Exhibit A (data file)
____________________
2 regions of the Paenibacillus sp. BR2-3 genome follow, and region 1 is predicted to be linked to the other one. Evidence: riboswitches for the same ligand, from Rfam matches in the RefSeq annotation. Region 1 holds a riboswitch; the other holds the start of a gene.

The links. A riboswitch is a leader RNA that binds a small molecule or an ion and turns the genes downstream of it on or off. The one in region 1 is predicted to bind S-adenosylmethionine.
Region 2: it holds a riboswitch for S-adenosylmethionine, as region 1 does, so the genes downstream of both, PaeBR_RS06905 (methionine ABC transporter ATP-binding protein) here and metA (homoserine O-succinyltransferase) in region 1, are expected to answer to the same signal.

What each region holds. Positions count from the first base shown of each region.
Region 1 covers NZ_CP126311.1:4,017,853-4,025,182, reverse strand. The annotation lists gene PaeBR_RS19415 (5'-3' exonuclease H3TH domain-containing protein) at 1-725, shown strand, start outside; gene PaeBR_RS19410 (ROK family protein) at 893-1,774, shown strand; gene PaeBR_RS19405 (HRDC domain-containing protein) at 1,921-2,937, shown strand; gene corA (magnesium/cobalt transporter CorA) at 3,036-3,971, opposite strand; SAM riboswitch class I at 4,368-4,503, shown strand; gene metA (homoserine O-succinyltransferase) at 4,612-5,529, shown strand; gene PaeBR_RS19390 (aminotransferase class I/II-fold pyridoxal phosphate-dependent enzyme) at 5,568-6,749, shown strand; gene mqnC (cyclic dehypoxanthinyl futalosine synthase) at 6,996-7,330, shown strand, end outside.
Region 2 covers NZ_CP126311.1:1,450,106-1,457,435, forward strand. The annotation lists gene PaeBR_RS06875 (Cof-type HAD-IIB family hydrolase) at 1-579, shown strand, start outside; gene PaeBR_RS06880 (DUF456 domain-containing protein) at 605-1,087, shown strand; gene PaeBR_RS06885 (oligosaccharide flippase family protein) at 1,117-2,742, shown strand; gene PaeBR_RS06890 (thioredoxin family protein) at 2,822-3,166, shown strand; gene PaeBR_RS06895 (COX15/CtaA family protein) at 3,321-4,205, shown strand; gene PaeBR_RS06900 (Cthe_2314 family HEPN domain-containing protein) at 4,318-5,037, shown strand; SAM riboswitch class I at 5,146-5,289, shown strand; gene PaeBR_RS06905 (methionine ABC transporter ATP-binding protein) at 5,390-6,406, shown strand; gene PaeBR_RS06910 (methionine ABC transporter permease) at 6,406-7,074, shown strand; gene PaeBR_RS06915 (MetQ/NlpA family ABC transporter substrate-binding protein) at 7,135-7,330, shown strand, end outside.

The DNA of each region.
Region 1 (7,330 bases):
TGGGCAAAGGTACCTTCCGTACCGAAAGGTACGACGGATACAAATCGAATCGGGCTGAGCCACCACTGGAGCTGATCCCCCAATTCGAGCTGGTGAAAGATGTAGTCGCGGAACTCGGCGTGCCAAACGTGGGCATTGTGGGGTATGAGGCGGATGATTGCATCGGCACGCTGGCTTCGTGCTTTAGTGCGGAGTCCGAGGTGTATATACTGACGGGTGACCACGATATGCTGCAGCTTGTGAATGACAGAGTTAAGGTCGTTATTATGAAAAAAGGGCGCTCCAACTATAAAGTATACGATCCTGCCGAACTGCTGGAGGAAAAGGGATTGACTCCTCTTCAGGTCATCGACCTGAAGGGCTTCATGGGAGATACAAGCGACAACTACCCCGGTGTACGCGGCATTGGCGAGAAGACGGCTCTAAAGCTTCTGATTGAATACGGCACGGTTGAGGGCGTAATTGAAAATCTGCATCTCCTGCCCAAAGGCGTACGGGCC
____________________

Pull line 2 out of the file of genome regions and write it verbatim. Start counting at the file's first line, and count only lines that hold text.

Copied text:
The links. A riboswitch is a leader RNA that binds a small molecule or an ion and turns the genes downstream of it on or off. The one in region 1 is predicted to bind S-adenosylmethionine.